Intravenous Factor XIII is a hemostatic medication used to prevent bleeding in Factor XIII-deficient patients. Normally, Factor XIII is a naturally occurring protein that is produced in the human body. It prevents bleeding through promoting blood clotting.
Tretten® and Corifact™ are man-made proteins that mimic natural Factor XIII. This medication comes in powder form for solutions. It is to be administered by a doctor or healthcare professional.
Discuss the benefits and risk of using intravenous Factor XIII with your doctor prior to treatment. Also, it is important that you consider other factors that may affect the effectiveness of this medication.
Make sure you are not allergic to this medication or any of its ingredients.
Inform your physician if you have allergies to food dyes, preservatives, and/or animals.
Age-related factors may put young and old patients at risk although not enough evidence has been found regarding this.
If you are pregnant or planning to get pregnant, discuss the implications of using intravenous Factor XIII with your doctor. The same goes if you are breastfeeding.
If you are using coagulation Factor VIIa, inform your healthcare team. Although using both medications is not recommended, the situation may require it. In this case, your physician can change the dosing and/or timing.
You need to take precautionary measures if you have a history of blood clots, stroke, and any bleeding problem. Discuss this with your physician in more detail.
As for alcohol consumption and tobacco use, it is generally not recommended. Talk to a healthcare professional about this if you need any clarification.
3 Proper Usage
This medication comes with an information leaflet. Make sure you study this carefully and talk to your doctor or a healthcare professional if you have concerns.
It is administered using a needle that is directly placed in one of your veins. Intravenous Factor XIII is usually given by a physician or healthcare professional in the hospital, clinic, or doctor’s office.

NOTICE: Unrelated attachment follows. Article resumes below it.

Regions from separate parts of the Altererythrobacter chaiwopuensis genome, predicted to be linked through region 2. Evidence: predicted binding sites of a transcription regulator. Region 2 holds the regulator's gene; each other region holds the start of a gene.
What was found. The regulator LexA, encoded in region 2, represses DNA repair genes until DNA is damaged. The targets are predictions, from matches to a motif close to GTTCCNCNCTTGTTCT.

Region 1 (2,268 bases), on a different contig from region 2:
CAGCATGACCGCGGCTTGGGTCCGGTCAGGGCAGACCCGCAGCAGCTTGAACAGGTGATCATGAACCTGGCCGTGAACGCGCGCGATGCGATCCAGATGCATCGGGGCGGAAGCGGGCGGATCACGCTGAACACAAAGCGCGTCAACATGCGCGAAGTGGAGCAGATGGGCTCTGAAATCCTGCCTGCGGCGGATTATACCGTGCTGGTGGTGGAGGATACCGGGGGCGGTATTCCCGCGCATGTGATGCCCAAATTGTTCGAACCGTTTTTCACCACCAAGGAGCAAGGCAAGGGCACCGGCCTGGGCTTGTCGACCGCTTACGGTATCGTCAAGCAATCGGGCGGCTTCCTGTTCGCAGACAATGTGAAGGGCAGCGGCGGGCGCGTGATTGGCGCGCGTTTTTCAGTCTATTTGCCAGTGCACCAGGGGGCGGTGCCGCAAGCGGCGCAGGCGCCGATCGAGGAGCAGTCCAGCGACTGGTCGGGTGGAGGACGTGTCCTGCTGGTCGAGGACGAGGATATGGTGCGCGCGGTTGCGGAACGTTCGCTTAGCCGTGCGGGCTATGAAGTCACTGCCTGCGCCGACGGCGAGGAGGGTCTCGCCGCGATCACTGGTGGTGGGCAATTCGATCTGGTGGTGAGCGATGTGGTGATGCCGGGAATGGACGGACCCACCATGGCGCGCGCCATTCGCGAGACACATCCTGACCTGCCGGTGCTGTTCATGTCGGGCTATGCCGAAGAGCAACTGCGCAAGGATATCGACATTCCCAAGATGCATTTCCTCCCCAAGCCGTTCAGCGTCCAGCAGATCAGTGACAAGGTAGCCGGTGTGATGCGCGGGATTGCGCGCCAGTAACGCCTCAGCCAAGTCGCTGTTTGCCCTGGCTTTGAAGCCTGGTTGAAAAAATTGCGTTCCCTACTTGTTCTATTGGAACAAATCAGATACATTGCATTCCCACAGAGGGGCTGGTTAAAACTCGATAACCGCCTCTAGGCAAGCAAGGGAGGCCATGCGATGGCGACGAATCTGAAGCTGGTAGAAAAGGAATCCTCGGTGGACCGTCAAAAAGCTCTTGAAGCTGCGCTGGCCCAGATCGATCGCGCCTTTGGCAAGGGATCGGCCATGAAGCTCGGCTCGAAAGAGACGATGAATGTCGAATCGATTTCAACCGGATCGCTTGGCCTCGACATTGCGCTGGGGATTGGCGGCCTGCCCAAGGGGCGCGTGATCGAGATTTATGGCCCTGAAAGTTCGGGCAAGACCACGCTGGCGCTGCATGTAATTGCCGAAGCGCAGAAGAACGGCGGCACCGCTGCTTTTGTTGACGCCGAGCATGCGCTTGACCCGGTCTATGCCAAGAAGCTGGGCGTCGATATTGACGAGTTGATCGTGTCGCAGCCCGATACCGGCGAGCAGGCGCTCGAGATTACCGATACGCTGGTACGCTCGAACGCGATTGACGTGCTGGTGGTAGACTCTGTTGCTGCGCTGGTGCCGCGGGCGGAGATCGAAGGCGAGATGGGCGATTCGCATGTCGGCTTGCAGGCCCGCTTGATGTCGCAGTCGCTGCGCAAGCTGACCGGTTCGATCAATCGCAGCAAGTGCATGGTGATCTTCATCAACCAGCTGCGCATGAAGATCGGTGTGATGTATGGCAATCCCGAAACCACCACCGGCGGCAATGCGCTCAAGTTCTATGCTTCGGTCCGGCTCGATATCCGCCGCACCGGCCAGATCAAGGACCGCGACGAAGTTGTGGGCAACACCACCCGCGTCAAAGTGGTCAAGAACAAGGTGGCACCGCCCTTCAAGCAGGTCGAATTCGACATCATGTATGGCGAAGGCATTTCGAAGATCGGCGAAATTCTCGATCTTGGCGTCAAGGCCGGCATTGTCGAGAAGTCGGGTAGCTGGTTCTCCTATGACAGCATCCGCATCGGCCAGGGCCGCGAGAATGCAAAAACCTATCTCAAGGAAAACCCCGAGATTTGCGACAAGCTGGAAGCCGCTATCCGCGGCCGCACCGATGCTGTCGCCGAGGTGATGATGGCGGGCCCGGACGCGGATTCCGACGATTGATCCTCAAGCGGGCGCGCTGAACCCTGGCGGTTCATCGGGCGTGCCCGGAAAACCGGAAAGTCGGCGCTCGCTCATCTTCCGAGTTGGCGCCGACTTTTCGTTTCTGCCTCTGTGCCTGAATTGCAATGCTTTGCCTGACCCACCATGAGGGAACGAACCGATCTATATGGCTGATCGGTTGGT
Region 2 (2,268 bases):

The timing depends on your current condition and lab results. However, it is usually administered once a month.
If you miss a dose, get in touch with your physician immediately.
4 Precautions To Take
Go to all your doctor and lab appointments, so that your condition is regularly monitored and side effects can be avoided or treated. Watch out for signs and symptoms of a severe allergic reaction or to this medication.
Intravenous Factor XIII can cause anaphylaxis, which is a serious and life-threatening condition. Seek immediate medical attention if you experience the following: difficulty with swallowing, cough, dizziness, increased heart rate, trouble breathing, chest tightness, fever, chills, swelling (face, hands, tongue, or throat,), runny nose or sneezing, itching, and lightheadedness or faintness after you receive the medicine.
Since Intravenous Factor XIII is a clotting agent, you are prone to developing blood clots. Again, if you have a history of blood clots, inform your doctor.
Also, get in touch with your physician immediately if you or someone in your family has sudden or severe headache, vision or speech problems, shortness of breath, chest pain, or weakness or numbness while you are receiving this medicine.
Corifact™ is derived from human blood which puts patients at risk of acquiring blood-borne viruses although it is low. Blood and blood donors pass through a rigorous screening process. Your physician can talk to you in more detail if you have concerns regarding virus transmission.
Using intravenous Factor XIII can have effects that need immediate medical attention and those that do not.
Call your physician right away if you experience the following signs and symptoms.
The common side effects that need immediate medical attention include epistaxis, bruising, the collection of blood under the skin, fever, and skin pain, itching, swelling or redness.
Less common signs and symptoms include chest pain, dizziness or fainting, cough, hives, pain (chest, groin, legs, and especially in the calves), swelling (of the eyelids, face, lips, and/or tongue), red, scaly, swollen, or peeling areas of the skin, severe and sudden headaches, shortness of breath, skin discoloration, swelling, warmth, prominent superficial veins and tenderness over the affected area, and unusual tiredness or weakness.
Side effects that don’t need immediate medical attention include difficulty moving, joint pain, muscles aches, headaches, and a general feeling of discomfort. However, talk to your physician if these persist and/or become bothersome.
Your healthcare team can also help you find ways to prevent the manifestation of these common side effects.
If you experience signs and symptoms that are not listed here, call your physician.
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